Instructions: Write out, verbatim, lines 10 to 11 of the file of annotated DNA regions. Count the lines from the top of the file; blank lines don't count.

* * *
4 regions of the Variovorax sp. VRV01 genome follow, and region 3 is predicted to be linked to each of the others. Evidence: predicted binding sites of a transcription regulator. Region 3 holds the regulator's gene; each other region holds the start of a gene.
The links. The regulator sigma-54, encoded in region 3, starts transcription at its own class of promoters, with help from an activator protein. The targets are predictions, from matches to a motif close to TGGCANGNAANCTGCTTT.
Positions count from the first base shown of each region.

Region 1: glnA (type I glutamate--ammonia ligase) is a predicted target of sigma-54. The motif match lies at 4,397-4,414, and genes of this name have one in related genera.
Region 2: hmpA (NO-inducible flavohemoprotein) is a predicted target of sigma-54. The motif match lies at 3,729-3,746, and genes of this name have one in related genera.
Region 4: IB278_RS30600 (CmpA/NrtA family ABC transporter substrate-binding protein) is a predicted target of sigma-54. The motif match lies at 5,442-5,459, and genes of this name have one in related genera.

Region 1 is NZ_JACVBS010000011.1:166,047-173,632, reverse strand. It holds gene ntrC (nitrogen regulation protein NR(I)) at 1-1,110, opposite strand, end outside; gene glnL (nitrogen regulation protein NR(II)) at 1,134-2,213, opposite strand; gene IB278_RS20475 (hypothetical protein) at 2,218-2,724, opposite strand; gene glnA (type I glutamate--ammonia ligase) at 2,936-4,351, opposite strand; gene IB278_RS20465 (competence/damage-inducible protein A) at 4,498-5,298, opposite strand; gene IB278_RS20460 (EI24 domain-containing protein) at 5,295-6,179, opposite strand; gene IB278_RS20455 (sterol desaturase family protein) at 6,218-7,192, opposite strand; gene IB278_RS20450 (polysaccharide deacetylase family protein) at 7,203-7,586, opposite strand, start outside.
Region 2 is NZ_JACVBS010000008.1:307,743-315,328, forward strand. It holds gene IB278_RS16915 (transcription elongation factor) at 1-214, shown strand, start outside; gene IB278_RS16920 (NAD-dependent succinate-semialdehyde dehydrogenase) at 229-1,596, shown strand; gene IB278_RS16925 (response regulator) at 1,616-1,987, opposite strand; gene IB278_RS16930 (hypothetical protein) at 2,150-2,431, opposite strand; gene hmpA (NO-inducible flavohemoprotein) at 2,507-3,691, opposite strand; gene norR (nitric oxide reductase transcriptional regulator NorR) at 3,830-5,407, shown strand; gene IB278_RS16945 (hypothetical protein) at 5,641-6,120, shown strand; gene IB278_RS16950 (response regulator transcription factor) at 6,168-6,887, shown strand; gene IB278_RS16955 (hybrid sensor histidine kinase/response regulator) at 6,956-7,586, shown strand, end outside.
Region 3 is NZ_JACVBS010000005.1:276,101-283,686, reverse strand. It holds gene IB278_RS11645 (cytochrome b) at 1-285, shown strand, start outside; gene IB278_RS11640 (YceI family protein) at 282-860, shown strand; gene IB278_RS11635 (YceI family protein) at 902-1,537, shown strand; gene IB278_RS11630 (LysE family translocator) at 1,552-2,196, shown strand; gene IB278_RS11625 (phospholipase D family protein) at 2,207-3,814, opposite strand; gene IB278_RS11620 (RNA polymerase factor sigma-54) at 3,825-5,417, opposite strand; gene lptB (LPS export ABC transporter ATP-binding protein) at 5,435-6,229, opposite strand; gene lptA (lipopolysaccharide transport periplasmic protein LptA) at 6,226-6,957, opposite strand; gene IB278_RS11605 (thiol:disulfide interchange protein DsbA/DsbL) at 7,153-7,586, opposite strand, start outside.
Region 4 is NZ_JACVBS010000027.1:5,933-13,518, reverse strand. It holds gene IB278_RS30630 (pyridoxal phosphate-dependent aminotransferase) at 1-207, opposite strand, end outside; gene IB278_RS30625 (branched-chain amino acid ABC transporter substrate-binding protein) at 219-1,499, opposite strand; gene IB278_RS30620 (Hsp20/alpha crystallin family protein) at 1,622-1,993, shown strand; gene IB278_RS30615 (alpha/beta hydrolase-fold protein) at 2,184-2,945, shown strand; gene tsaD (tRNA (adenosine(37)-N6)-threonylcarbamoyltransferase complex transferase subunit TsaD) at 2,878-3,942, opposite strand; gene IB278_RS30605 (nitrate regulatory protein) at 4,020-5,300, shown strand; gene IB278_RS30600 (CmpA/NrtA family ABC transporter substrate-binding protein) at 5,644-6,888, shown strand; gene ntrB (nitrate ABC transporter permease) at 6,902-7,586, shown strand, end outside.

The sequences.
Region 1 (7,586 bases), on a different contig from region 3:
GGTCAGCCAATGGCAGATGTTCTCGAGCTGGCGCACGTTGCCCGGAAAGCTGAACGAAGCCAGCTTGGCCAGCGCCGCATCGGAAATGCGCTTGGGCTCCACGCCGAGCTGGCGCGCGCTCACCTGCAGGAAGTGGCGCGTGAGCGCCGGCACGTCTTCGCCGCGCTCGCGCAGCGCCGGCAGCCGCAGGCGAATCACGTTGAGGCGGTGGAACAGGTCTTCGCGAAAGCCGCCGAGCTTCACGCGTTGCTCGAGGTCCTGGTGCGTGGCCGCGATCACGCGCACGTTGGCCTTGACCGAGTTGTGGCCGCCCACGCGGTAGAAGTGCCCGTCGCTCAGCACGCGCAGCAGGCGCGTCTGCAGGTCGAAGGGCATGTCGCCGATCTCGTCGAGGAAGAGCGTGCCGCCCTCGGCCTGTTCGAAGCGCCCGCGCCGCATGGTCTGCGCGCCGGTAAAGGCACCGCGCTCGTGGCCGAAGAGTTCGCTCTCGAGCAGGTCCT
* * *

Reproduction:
Region 4 is NZ_JACVBS010000027.1:5,933-13,518, reverse strand. It holds gene IB278_RS30630 (pyridoxal phosphate-dependent aminotransferase) at 1-207, opposite strand, end outside; gene IB278_RS30625 (branched-chain amino acid ABC transporter substrate-binding protein) at 219-1,499, opposite strand; gene IB278_RS30620 (Hsp20/alpha crystallin family protein) at 1,622-1,993, shown strand; gene IB278_RS30615 (alpha/beta hydrolase-fold protein) at 2,184-2,945, shown strand; gene tsaD (tRNA (adenosine(37)-N6)-threonylcarbamoyltransferase complex transferase subunit TsaD) at 2,878-3,942, opposite strand; gene IB278_RS30605 (nitrate regulatory protein) at 4,020-5,300, shown strand; gene IB278_RS30600 (CmpA/NrtA family ABC transporter substrate-binding protein) at 5,644-6,888, shown strand; gene ntrB (nitrate ABC transporter permease) at 6,902-7,586, shown strand, end outside.

The sequences.